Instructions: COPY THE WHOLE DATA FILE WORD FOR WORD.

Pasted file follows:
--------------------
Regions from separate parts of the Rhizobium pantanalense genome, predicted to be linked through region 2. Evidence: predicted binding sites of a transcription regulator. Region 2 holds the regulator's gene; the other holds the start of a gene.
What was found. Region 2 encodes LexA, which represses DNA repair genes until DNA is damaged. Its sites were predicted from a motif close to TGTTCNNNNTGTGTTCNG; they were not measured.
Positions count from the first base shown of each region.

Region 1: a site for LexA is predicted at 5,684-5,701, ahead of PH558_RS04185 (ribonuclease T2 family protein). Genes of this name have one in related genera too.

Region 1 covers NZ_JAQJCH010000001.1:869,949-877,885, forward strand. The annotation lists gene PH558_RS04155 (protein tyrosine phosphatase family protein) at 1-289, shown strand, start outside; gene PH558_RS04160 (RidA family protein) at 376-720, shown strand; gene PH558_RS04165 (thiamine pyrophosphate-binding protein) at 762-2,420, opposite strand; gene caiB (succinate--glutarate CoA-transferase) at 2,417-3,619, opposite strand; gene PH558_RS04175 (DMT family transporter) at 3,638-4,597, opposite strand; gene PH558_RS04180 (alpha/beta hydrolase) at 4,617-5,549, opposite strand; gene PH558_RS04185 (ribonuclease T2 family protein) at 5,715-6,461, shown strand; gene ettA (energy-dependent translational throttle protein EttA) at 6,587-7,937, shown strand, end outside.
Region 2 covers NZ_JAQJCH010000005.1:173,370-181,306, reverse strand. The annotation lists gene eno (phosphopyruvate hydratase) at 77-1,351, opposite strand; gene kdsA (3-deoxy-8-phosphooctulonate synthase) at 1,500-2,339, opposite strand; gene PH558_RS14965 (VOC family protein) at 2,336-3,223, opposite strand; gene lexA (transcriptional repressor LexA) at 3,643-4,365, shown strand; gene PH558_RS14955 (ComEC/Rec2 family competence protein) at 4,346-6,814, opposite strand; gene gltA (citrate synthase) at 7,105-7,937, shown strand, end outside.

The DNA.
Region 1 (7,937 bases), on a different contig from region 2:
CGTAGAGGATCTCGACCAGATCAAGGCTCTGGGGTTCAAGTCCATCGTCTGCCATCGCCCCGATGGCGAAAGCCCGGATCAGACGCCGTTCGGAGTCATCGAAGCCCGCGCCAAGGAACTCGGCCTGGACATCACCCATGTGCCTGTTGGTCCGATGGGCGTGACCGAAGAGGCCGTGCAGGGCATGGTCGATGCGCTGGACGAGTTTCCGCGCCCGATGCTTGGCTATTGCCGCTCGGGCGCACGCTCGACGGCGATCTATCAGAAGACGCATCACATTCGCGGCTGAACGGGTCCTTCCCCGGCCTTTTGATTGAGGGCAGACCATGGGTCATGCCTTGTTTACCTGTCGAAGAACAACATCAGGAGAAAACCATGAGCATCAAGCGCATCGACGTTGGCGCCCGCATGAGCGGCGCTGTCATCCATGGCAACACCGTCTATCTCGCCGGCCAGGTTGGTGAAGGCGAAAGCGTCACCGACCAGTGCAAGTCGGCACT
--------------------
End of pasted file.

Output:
Regions from separate parts of the Rhizobium pantanalense genome, predicted to be linked through region 2. Evidence: predicted binding sites of a transcription regulator. Region 2 holds the regulator's gene; the other holds the start of a gene.
What was found. Region 2 encodes LexA, which represses DNA repair genes until DNA is damaged. Its sites were predicted from a motif close to TGTTCNNNNTGTGTTCNG; they were not measured.
Positions count from the first base shown of each region.

Region 1: a site for LexA is predicted at 5,684-5,701, ahead of PH558_RS04185 (ribonuclease T2 family protein). Genes of this name have one in related genera too.

Region 1 covers NZ_JAQJCH010000001.1:869,949-877,885, forward strand. The annotation lists gene PH558_RS04155 (protein tyrosine phosphatase family protein) at 1-289, shown strand, start outside; gene PH558_RS04160 (RidA family protein) at 376-720, shown strand; gene PH558_RS04165 (thiamine pyrophosphate-binding protein) at 762-2,420, opposite strand; gene caiB (succinate--glutarate CoA-transferase) at 2,417-3,619, opposite strand; gene PH558_RS04175 (DMT family transporter) at 3,638-4,597, opposite strand; gene PH558_RS04180 (alpha/beta hydrolase) at 4,617-5,549, opposite strand; gene PH558_RS04185 (ribonuclease T2 family protein) at 5,715-6,461, shown strand; gene ettA (energy-dependent translational throttle protein EttA) at 6,587-7,937, shown strand, end outside.
Region 2 covers NZ_JAQJCH010000005.1:173,370-181,306, reverse strand. The annotation lists gene eno (phosphopyruvate hydratase) at 77-1,351, opposite strand; gene kdsA (3-deoxy-8-phosphooctulonate synthase) at 1,500-2,339, opposite strand; gene PH558_RS14965 (VOC family protein) at 2,336-3,223, opposite strand; gene lexA (transcriptional repressor LexA) at 3,643-4,365, shown strand; gene PH558_RS14955 (ComEC/Rec2 family competence protein) at 4,346-6,814, opposite strand; gene gltA (citrate synthase) at 7,105-7,937, shown strand, end outside.

The DNA.
Region 1 (7,937 bases), on a different contig from region 2:
CGTAGAGGATCTCGACCAGATCAAGGCTCTGGGGTTCAAGTCCATCGTCTGCCATCGCCCCGATGGCGAAAGCCCGGATCAGACGCCGTTCGGAGTCATCGAAGCCCGCGCCAAGGAACTCGGCCTGGACATCACCCATGTGCCTGTTGGTCCGATGGGCGTGACCGAAGAGGCCGTGCAGGGCATGGTCGATGCGCTGGACGAGTTTCCGCGCCCGATGCTTGGCTATTGCCGCTCGGGCGCACGCTCGACGGCGATCTATCAGAAGACGCATCACATTCGCGGCTGAACGGGTCCTTCCCCGGCCTTTTGATTGAGGGCAGACCATGGGTCATGCCTTGTTTACCTGTCGAAGAACAACATCAGGAGAAAACCATGAGCATCAAGCGCATCGACGTTGGCGCCCGCATGAGCGGCGCTGTCATCCATGGCAACACCGTCTATCTCGCCGGCCAGGTTGGTGAAGGCGAAAGCGTCACCGACCAGTGCAAGTCGGCACT